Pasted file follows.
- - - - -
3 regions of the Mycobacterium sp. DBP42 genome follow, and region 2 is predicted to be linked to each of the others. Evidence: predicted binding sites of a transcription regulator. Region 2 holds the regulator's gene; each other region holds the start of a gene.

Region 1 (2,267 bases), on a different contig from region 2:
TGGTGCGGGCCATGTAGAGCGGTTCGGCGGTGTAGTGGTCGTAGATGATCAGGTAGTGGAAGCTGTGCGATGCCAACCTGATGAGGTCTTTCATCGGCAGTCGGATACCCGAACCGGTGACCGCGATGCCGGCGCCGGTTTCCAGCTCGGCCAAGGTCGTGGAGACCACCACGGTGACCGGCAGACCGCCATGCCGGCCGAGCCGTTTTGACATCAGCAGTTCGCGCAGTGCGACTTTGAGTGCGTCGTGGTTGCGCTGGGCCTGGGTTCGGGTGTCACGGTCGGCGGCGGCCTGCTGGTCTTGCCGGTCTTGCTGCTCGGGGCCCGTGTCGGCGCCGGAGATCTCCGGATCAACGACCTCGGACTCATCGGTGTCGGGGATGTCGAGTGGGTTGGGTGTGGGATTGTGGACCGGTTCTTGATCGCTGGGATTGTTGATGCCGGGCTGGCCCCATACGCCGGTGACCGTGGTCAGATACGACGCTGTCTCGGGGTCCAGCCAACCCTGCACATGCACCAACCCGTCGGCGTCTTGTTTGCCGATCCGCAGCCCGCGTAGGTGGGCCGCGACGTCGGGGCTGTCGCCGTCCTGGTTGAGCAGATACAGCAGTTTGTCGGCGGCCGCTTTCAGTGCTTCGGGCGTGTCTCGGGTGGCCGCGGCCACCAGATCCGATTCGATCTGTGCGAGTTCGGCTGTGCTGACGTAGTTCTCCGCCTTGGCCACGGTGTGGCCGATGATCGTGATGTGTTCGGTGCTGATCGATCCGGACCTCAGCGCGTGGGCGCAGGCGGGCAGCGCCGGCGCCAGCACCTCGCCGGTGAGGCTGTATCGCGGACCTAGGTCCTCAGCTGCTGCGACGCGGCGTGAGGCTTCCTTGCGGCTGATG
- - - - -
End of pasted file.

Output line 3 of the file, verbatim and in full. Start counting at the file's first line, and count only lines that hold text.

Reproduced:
TGGTGCGGGCCATGTAGAGCGGTTCGGCGGTGTAGTGGTCGTAGATGATCAGGTAGTGGAAGCTGTGCGATGCCAACCTGATGAGGTCTTTCATCGGCAGTCGGATACCCGAACCGGTGACCGCGATGCCGGCGCCGGTTTCCAGCTCGGCCAAGGTCGTGGAGACCACCACGGTGACCGGCAGACCGCCATGCCGGCCGAGCCGTTTTGACATCAGCAGTTCGCGCAGTGCGACTTTGAGTGCGTCGTGGTTGCGCTGGGCCTGGGTTCGGGTGTCACGGTCGGCGGCGGCCTGCTGGTCTTGCCGGTCTTGCTGCTCGGGGCCCGTGTCGGCGCCGGAGATCTCCGGATCAACGACCTCGGACTCATCGGTGTCGGGGATGTCGAGTGGGTTGGGTGTGGGATTGTGGACCGGTTCTTGATCGCTGGGATTGTTGATGCCGGGCTGGCCCCATACGCCGGTGACCGTGGTCAGATACGACGCTGTCTCGGGGTCCAGCCAACCCTGCACATGCACCAACCCGTCGGCGTCTTGTTTGCCGATCCGCAGCCCGCGTAGGTGGGCCGCGACGTCGGGGCTGTCGCCGTCCTGGTTGAGCAGATACAGCAGTTTGTCGGCGGCCGCTTTCAGTGCTTCGGGCGTGTCTCGGGTGGCCGCGGCCACCAGATCCGATTCGATCTGTGCGAGTTCGGCTGTGCTGACGTAGTTCTCCGCCTTGGCCACGGTGTGGCCGATGATCGTGATGTGTTCGGTGCTGATCGATCCGGACCTCAGCGCGTGGGCGCAGGCGGGCAGCGCCGGCGCCAGCACCTCGCCGGTGAGGCTGTATCGCGGACCTAGGTCCTCAGCTGCTGCGACGCGGCGTGAGGCTTCCTTGCGGCTGATG